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Ngalla Maya

Ngalla Maya is a Western Australian non-profit organisation benefiting Aboriginal Australians and Torres Strait Islanders newly released from prison. The organisation mentors and trains newly released prisoners and helps them find employment.[1] The ex-prisoner population of Australian Aborigines is at high risk of committing suicide.[2] As of May 2016 the organisation receives no funding from the Government of Australia, but is wholly community supported.[3]

The founder and CEO of Ngalla Maya is Mervyn Eades, recognised in consecutive years at the National Indigenous Human Rights Awards, for his transformative work in prison to community and employment - recipient of the 2016 Eddie Mabo Social Justice Award and the 2017 Dr Yunupingu Human Rights Award.

Prominent suicide prevention researcher and prison to work reformer, Gerry Georgatos has been a supporter of Ngalla Maya, writing in national media, "There are only a few organisations and programs authentically transforming the lives of inmates and former inmates. One of the most successful programs is Ngalla Maya, a prison to wellbeing, to training and education, to employment effort founded by a former inmate, Noongar man Mervyn Eades."

Georgatos also stated in 2017, "In the past year, Ngalla Maya inspired more than 140 inmates to participate in training and educational programs. They are now employed. No other program has achieved these results. Despite receiving support from the Federal Government, the Western Australian government has not given it a single penny."[4]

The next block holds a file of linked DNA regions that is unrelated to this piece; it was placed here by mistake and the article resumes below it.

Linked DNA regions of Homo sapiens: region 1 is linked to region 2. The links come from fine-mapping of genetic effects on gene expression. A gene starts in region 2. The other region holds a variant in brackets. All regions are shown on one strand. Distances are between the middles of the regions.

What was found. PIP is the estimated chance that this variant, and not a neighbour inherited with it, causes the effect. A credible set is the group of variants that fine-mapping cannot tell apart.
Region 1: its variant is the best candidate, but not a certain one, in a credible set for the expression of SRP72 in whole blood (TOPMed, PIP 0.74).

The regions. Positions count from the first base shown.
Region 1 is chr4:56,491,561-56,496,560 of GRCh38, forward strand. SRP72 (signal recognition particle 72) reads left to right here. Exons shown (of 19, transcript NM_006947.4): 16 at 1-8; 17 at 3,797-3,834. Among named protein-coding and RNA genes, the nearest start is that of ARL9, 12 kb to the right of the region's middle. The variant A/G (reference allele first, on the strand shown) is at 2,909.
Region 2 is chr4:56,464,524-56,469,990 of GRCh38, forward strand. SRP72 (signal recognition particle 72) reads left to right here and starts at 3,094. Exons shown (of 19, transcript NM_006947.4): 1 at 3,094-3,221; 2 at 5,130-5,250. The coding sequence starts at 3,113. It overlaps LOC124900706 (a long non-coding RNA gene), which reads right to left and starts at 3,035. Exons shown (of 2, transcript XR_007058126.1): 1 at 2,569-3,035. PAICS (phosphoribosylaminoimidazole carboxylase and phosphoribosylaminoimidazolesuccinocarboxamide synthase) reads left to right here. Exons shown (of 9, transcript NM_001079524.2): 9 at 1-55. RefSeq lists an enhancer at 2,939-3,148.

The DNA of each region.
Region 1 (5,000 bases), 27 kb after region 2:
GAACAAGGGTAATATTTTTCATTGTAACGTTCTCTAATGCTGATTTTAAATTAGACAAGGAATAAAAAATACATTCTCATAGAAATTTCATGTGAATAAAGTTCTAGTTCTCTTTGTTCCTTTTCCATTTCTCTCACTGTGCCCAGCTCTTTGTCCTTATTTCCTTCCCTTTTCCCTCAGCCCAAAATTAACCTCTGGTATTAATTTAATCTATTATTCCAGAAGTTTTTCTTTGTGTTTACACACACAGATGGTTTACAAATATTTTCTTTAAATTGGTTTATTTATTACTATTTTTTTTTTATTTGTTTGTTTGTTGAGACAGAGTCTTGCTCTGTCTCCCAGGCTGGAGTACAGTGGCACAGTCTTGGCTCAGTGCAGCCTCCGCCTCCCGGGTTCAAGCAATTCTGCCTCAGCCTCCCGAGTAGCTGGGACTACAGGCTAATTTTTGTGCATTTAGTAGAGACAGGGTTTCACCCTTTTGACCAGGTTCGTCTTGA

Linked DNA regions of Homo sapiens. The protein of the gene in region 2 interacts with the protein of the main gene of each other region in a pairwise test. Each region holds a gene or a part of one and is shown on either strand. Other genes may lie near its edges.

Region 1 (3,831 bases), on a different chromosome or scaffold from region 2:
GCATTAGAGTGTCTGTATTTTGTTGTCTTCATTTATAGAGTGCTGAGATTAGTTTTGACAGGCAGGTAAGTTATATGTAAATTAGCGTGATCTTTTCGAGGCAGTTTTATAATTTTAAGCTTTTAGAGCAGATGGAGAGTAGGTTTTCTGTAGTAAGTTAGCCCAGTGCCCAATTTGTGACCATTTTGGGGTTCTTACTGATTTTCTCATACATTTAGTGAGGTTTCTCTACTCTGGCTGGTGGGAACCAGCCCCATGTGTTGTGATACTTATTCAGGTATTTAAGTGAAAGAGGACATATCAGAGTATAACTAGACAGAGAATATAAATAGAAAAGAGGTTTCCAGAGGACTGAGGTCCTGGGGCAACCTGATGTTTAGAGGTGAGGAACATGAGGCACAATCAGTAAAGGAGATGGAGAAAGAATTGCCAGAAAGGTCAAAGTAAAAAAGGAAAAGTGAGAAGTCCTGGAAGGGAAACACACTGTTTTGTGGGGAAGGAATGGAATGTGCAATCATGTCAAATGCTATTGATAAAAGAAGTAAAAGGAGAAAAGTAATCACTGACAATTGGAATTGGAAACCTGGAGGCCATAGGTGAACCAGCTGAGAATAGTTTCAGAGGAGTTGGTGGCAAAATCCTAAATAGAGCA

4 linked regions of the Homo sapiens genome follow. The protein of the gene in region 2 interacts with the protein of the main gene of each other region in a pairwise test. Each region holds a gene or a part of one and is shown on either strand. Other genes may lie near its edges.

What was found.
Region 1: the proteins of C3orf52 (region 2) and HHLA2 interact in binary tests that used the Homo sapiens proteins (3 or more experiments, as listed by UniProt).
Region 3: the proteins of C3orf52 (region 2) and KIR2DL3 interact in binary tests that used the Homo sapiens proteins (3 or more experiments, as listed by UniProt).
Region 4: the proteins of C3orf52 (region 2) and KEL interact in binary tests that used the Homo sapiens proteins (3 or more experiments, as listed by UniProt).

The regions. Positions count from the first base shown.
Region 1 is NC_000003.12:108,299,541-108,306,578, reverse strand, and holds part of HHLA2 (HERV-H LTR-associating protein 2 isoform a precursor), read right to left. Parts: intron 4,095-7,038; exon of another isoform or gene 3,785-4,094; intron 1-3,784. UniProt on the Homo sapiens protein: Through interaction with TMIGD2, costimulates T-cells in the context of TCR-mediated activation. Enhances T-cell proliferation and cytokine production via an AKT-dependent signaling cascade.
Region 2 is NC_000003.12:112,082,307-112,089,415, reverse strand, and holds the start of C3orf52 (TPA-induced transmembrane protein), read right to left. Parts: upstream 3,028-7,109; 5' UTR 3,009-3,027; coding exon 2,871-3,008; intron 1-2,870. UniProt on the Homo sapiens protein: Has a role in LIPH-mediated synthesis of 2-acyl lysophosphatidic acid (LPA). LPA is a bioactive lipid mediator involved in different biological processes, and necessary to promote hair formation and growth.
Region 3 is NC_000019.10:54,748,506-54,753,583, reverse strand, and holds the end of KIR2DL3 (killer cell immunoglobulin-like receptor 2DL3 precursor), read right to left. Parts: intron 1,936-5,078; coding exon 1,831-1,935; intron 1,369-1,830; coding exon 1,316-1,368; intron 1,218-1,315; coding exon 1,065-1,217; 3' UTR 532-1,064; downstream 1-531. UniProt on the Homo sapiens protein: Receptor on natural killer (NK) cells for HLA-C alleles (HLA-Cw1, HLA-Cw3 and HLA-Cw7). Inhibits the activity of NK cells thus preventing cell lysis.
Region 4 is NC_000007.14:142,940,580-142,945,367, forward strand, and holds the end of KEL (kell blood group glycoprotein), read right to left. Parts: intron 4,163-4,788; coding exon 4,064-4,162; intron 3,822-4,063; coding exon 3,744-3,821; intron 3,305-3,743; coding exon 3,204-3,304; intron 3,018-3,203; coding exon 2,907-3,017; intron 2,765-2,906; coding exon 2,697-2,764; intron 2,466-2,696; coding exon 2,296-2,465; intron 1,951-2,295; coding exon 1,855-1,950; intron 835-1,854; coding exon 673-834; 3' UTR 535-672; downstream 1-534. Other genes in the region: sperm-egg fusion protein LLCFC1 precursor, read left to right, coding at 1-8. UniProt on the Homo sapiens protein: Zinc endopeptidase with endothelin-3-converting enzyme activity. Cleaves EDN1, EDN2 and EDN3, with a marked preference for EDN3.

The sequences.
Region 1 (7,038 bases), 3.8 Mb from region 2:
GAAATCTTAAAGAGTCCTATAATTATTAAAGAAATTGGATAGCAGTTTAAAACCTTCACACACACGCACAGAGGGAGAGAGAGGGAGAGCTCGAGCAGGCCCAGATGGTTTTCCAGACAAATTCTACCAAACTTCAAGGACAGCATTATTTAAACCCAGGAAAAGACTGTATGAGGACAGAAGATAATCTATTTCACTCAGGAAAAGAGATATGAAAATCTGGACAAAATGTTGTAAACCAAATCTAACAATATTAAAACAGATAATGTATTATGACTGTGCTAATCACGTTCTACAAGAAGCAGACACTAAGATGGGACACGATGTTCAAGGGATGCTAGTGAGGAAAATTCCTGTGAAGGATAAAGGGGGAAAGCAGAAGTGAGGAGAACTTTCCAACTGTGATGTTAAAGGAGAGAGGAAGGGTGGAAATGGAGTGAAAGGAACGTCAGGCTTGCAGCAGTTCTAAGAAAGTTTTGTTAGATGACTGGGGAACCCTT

Georgatos identified, "In Western Australia, more than 90 per cent of inmates have not completed a Year 12 education; more than 60 per cent have not completed Year 10; and more than 40 per cent have not completed Year 9. One in six of the state’s Aboriginal people have been to prison."

"In Western Australia, the rate of imprisonment of Aboriginal and/or Torres Strait Islander children is 50 per cent higher than the imprisonment rate of black children in the US. Australia incarcerates Aboriginal juveniles at 37 per 10,000, whereas the United States is at 52 per 10,000, according to the US Justice Department. But Western Australia incarcerates Aboriginal children at 78 per 10,000."

ReferencesEdit

  1. ^ Cousins, Sophie (20 January 2017). "Suicide in Indigenous Australians: a 'catastrophic crisis'". The Lancet. 389 (10066): 242. doi:10.1016/S0140-6736(17)30137-X. 
  2. ^ Georgatos, Gerry (17 Feb 2016). "Risk of death high after release from prison" (1719). Guardian Australia. 
  3. ^ Arnold, Rhiannon (24 May 2016). "When suicide becomes normal". Western Independent. Curtin University. 
  4. ^ Georgatos, Gerry (10 March 2017). "New leadership needed to reduce incarceration". SBS. SBS Australia. 

External linksEdit